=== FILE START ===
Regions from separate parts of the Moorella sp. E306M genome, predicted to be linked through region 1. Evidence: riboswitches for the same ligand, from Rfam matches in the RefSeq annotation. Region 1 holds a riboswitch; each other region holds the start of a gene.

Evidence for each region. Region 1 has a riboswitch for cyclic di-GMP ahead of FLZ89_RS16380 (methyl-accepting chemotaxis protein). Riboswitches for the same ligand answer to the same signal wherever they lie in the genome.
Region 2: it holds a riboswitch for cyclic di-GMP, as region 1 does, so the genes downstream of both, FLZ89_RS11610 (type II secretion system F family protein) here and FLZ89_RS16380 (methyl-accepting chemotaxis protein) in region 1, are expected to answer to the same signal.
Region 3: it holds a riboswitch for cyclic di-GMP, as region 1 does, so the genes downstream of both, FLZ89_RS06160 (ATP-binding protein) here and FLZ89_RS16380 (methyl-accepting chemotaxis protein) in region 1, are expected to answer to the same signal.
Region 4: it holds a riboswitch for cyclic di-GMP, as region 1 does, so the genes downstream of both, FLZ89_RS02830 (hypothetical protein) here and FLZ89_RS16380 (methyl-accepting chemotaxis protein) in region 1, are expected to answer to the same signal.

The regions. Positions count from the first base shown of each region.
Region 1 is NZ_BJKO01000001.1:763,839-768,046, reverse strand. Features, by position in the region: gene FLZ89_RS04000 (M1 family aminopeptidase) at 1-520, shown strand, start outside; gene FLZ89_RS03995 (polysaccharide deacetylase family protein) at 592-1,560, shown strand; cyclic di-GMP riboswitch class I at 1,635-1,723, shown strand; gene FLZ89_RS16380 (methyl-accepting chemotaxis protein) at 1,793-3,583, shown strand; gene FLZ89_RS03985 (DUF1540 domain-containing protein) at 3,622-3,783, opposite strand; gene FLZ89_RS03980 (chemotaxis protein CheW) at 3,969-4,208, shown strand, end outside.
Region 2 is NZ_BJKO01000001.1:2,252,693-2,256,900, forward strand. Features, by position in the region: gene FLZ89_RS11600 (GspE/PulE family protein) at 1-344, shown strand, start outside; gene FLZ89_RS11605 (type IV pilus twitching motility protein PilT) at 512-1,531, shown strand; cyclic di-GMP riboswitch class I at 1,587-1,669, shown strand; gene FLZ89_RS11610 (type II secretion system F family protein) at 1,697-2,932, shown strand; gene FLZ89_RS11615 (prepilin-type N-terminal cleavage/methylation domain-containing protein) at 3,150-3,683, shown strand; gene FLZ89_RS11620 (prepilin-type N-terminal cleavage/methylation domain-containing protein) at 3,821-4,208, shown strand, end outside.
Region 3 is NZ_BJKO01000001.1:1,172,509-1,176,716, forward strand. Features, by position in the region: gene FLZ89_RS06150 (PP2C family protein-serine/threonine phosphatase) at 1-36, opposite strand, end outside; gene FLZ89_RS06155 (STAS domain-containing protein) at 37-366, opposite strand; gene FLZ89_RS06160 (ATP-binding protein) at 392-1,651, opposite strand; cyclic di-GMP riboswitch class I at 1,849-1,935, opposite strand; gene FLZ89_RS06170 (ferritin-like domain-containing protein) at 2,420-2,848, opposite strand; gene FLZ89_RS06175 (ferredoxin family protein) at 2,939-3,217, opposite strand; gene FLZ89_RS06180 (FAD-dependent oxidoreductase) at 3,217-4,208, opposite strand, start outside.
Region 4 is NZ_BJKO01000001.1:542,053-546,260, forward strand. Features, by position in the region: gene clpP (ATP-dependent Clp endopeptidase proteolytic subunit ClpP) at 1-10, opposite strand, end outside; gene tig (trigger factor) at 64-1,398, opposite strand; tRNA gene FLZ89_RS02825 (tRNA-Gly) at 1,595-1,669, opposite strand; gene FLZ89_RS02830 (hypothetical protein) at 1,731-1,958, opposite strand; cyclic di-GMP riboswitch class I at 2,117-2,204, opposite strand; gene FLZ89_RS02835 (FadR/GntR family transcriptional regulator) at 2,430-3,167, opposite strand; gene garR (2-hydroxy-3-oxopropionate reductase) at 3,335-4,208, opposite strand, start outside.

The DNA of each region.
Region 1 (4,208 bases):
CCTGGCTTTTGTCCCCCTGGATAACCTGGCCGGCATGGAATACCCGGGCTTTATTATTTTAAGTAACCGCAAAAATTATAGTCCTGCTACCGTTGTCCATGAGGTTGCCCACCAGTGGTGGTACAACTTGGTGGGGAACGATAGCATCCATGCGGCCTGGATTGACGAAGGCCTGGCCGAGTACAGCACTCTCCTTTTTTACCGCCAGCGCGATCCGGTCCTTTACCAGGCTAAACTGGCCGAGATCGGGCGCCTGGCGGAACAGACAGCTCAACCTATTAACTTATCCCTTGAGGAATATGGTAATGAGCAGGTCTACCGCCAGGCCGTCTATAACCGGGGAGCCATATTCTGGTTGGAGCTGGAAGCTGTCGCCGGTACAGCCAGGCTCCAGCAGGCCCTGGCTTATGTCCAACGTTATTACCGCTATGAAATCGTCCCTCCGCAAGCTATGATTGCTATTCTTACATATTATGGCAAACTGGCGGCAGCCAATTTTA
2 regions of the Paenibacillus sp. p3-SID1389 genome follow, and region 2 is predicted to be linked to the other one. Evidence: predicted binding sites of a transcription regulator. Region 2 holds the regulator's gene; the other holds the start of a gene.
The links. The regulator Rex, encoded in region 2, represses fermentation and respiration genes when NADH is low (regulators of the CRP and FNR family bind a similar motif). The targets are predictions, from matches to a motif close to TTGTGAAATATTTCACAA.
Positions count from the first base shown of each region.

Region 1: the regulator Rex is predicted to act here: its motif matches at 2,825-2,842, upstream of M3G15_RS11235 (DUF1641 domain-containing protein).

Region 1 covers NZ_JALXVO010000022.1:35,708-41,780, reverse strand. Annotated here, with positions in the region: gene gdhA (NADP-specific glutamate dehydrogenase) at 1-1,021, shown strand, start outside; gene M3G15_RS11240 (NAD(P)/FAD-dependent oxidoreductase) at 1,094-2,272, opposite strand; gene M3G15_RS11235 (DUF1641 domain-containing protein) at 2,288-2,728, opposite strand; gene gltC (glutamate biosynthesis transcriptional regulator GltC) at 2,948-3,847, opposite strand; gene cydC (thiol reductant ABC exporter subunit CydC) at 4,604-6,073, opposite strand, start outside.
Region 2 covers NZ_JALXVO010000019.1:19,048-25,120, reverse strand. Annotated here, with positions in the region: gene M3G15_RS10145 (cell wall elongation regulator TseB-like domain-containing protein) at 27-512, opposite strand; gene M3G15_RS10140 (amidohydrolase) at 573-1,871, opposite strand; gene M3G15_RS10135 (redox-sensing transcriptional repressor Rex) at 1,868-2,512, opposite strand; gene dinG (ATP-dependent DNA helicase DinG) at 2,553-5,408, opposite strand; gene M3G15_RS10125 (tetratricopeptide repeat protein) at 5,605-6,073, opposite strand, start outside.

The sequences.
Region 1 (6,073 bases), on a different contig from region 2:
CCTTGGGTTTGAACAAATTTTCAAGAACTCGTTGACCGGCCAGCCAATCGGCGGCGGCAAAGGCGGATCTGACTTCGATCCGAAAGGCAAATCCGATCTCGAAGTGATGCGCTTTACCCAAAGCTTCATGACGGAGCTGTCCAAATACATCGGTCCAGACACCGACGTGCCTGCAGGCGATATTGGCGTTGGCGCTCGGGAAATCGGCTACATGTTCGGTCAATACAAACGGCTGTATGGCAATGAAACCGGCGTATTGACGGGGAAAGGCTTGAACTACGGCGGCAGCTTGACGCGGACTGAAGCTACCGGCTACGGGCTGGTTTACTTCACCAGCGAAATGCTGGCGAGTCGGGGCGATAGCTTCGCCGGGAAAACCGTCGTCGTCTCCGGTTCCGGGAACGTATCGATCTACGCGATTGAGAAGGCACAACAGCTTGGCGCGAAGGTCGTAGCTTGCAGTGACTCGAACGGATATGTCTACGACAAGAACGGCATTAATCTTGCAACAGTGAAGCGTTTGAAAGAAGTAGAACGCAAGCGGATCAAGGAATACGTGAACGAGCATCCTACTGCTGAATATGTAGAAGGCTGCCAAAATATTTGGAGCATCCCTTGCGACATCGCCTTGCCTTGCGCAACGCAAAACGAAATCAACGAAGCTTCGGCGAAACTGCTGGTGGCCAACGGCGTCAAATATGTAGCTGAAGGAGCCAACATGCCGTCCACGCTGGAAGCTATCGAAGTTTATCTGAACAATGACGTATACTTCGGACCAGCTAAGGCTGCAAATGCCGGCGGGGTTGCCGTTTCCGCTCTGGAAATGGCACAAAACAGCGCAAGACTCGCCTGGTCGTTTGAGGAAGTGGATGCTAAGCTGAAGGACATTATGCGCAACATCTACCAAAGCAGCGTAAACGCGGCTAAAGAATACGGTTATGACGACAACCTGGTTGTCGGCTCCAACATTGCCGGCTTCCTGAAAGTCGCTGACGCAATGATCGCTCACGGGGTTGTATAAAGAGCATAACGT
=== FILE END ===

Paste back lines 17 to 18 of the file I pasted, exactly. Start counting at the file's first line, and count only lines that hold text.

Region 1: the regulator Rex is predicted to act here: its motif matches at 2,825-2,842, upstream of M3G15_RS11235 (DUF1641 domain-containing protein).

Region 1 covers NZ_JALXVO010000022.1:35,708-41,780, reverse strand. Annotated here, with positions in the region: gene gdhA (NADP-specific glutamate dehydrogenase) at 1-1,021, shown strand, start outside; gene M3G15_RS11240 (NAD(P)/FAD-dependent oxidoreductase) at 1,094-2,272, opposite strand; gene M3G15_RS11235 (DUF1641 domain-containing protein) at 2,288-2,728, opposite strand; gene gltC (glutamate biosynthesis transcriptional regulator GltC) at 2,948-3,847, opposite strand; gene cydC (thiol reductant ABC exporter subunit CydC) at 4,604-6,073, opposite strand, start outside.